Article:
Thankfully, one of the coaches from South Carolina State became the new head coach at Mississippi Vocational College (now known as Mississippi Valley State).
The coach offered Jones an opportunity to play for him, and Jones decided to make the most of what would most likely be his final chance to play college ball.
“Unlike many black people then, I was determined not to be what society said I was,” Jones later recounted. “Thank God I had the ability to play a violent game like football. It gave me an outlet for the anger in my heart.”
Unfortunately, the hate prevalent toward black people at the time was even worse in Mississippi.
“One of the worst moves I ever made,” Deacon said. “Ohhhhhh, man, to leave South Carolina, which is the mecca of bigotry, to go to Mississippi, that’s the pits. I didn’t know people could be treated that bad.”
On the football field, Jones excelled as a defensive lineman.
He was quick for someone towering at 6’5” and 270 pounds and frequently made plays behind the line of scrimmage.
South Carolina State College and Mississippi Valley State College Alumnus, NFL Hall of Famer, Civil Rights Activist, and Singer Deacon Jones passed away on June 3, 2013. pic.twitter.com/mhzUwdCllV
— MACCEXCLUSIVESAPPAREL (@maccexclusives2) June 3, 2022
When he was off the field, Jones continued to experience racial injustices.
Any time the Delta Devils were on the road, Jones and his black teammates had to make different accommodations, usually sleeping in the opposing team’s gym.
Then, during Thanksgiving break that year, Jones and some friends were on campus playing cards when several police officers showed up unexpectedly.
They told the players they had one hour to pack and leave school.
Jones and his friends were stunned, but they knew to take the threat seriously.
“These are Mississippi cops. You don’t give them no static,” Deacon told his cohorts. “Everybody has got to be alert here. If they take us out in the woods, every man for himself. OK, we ain’t going to just sit here and let them hang us or put a bullet in my head. I’m going to go down fighting.”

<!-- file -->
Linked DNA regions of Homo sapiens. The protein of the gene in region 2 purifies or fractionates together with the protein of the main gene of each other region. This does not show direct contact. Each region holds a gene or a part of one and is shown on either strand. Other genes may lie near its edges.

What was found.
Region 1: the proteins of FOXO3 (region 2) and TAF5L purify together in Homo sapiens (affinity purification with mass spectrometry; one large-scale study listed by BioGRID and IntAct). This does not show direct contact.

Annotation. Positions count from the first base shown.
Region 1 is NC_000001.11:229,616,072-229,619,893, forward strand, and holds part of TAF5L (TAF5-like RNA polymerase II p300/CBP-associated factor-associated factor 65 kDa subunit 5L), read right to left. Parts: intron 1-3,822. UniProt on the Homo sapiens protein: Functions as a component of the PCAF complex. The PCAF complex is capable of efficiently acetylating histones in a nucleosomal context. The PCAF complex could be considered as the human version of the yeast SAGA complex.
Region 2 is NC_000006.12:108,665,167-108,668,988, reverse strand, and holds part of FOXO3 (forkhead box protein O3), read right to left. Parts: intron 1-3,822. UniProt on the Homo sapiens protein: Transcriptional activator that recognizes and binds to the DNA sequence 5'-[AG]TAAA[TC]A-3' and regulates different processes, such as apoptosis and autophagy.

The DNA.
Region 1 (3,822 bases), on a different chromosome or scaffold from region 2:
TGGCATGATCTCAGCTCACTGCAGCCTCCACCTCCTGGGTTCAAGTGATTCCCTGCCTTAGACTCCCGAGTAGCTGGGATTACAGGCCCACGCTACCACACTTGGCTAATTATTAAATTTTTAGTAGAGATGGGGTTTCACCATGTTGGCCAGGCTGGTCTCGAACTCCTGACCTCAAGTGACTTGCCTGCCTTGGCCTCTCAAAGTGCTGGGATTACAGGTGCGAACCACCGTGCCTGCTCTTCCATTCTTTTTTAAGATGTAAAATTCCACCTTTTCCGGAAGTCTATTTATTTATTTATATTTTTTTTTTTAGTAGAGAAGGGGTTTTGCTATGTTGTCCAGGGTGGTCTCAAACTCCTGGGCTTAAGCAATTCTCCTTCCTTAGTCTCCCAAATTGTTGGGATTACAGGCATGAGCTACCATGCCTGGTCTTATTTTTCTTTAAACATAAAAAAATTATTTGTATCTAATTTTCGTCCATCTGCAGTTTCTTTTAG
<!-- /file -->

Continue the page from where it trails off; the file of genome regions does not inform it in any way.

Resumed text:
Thankfully, Jones and his friends were unharmed, and they left college, never to return.
Although Jones played only one season of college football, he left an impression, though he didn’t know it yet.
As NFL teams were preparing for the 1961 draft, a Rams scout was watching film of running backs and noticed something unusual.
“Deacon was discovered kinda by accident,” said NFL Films writer Ray Didinger. “The Rams were scouting some running backs and they found this defensive tackle who was outrunning the running backs that they were scouting.”
Almost as an afterthought, LA selected Jones with the 186th pick in the 14th round of the 1961 NFL Draft.
The Rams at the time were a few years removed from their last playoff appearance and weren’t getting much better.
In 1959, the team won two games followed by four victories in 1960.
During Jones’ rookie year, the Rams won only four games again.
— Bate™ (@NoPlanB_) August 4, 2013
However, it was apparent that the new defensive end from Florida, who partnered with veteran defensive end Lamar Lundy, was pretty good, although a tad raw.
“He (Jones) had all the speed and strength, but he had a stance like those 1920 pictures you see, guys squatting like a frog with their hand between their legs,” Rams defensive line coach, Jack Patera, recalled with a laugh. “He didn’t know anything about playing defense, but all he had to do was get his butt up in the air and let him take off. Once we got him in a stance where he could get off the ball, there wasn’t a whole lot to teach him. Everything was very simple to him.”
Recently, an effort was made to pour over NFL game film from 1960-1981 to keep track of individual stats during that period.
Although the results of the research are still unofficial, Jones is credited with making 9.5 sacks in six starts in 1961.
Leafing through the LA phone book early in his Rams career, Jones saw a plethora of “David Joneses” and decided to give himself a nickname.